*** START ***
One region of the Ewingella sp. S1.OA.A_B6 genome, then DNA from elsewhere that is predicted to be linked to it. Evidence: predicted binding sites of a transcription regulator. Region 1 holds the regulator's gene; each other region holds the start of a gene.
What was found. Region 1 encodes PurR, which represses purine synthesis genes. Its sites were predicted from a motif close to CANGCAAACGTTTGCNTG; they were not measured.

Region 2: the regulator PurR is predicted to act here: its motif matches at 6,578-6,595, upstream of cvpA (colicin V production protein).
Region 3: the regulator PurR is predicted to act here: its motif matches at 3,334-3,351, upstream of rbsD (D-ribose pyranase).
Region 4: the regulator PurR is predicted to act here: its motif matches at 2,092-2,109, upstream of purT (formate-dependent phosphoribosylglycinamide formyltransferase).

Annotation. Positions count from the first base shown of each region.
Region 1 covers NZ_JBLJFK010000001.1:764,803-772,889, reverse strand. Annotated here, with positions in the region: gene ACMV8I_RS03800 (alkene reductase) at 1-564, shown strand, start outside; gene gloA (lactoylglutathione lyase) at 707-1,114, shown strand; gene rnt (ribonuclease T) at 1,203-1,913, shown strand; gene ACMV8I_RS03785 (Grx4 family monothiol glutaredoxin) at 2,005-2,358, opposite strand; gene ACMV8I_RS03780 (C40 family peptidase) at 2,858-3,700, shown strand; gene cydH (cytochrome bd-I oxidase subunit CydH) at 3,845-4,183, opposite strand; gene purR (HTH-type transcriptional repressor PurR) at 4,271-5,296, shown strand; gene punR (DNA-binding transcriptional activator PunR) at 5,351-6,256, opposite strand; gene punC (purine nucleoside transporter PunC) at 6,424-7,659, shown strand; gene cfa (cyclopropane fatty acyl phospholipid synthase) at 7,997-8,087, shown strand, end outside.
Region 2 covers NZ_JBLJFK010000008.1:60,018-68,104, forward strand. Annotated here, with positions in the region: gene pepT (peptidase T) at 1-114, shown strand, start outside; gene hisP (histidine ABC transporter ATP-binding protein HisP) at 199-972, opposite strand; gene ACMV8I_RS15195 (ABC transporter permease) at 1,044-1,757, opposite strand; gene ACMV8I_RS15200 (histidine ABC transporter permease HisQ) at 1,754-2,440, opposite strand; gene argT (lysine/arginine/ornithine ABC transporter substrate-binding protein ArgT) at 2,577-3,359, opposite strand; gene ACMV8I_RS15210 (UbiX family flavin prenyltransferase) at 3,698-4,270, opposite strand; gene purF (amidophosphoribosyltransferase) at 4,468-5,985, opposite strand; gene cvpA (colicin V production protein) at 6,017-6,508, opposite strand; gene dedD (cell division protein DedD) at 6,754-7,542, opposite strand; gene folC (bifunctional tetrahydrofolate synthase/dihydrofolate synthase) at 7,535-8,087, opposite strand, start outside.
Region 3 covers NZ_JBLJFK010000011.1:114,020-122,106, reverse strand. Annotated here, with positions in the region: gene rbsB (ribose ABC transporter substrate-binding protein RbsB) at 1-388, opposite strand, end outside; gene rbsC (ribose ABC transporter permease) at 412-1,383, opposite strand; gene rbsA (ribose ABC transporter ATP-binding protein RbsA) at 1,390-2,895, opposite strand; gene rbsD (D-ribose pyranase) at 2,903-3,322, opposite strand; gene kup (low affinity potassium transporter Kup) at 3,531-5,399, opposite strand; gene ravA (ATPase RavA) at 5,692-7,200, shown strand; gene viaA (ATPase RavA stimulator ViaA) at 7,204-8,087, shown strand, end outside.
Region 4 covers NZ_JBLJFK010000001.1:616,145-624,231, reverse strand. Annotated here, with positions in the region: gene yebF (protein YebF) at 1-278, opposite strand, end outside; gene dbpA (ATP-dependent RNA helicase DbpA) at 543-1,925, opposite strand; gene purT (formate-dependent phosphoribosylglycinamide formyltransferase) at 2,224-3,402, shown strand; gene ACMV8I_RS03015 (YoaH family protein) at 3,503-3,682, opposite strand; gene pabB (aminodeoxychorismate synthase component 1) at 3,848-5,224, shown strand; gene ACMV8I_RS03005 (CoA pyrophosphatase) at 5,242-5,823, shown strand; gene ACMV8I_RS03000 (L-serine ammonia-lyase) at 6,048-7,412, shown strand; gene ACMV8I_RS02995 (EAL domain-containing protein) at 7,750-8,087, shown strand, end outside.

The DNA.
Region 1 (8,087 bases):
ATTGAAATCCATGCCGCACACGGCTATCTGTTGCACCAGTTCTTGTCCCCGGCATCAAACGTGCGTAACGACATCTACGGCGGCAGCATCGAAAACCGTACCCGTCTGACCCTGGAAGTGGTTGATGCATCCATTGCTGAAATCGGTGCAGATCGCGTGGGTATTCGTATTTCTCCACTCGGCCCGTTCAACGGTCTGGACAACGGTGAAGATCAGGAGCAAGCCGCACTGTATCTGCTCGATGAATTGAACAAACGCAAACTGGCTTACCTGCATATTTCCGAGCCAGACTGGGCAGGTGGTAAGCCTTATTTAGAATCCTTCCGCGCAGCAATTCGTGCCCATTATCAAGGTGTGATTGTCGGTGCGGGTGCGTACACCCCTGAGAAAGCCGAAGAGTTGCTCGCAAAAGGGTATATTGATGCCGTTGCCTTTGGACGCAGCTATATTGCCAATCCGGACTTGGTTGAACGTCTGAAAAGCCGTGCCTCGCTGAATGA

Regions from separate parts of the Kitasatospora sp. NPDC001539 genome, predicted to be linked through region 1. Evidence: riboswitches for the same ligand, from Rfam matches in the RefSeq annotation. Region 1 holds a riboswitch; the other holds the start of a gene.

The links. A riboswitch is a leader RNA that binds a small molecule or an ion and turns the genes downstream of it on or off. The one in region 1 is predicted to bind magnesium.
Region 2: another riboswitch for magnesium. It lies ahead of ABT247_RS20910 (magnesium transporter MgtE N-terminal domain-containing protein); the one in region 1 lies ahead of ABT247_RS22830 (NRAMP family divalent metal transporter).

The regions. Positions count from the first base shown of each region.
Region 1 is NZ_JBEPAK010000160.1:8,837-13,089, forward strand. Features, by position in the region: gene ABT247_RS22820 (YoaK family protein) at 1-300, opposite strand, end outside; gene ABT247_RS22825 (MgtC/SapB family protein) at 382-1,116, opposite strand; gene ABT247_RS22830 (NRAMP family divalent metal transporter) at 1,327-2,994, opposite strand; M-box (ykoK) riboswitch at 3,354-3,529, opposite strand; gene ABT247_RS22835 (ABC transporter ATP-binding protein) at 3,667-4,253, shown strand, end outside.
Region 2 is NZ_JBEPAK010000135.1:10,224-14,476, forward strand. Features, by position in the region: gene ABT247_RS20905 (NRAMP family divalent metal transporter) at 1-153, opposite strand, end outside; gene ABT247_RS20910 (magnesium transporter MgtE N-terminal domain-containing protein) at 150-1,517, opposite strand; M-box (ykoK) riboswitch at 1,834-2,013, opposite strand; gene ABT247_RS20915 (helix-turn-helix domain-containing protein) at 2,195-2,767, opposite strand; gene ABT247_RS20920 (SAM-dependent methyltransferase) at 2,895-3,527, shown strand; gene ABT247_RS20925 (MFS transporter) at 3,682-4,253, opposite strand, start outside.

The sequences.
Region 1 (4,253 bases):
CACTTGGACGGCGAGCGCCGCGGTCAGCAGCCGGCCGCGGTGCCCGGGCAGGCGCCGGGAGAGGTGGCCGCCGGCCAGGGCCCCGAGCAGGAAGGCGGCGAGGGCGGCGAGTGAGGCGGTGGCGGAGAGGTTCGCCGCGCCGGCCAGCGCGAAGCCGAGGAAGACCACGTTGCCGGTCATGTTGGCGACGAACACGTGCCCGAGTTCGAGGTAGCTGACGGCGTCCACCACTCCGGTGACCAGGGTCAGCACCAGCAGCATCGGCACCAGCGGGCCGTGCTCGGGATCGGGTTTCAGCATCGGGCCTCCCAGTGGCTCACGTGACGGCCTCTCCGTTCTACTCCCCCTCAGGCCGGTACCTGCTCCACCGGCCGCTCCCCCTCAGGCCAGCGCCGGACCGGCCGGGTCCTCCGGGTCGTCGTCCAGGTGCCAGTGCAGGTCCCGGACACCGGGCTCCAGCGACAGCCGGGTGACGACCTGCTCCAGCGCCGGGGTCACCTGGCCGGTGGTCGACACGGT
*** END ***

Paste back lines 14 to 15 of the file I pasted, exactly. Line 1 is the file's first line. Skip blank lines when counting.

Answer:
Regions from separate parts of the Kitasatospora sp. NPDC001539 genome, predicted to be linked through region 1. Evidence: riboswitches for the same ligand, from Rfam matches in the RefSeq annotation. Region 1 holds a riboswitch; the other holds the start of a gene.

The links. A riboswitch is a leader RNA that binds a small molecule or an ion and turns the genes downstream of it on or off. The one in region 1 is predicted to bind magnesium.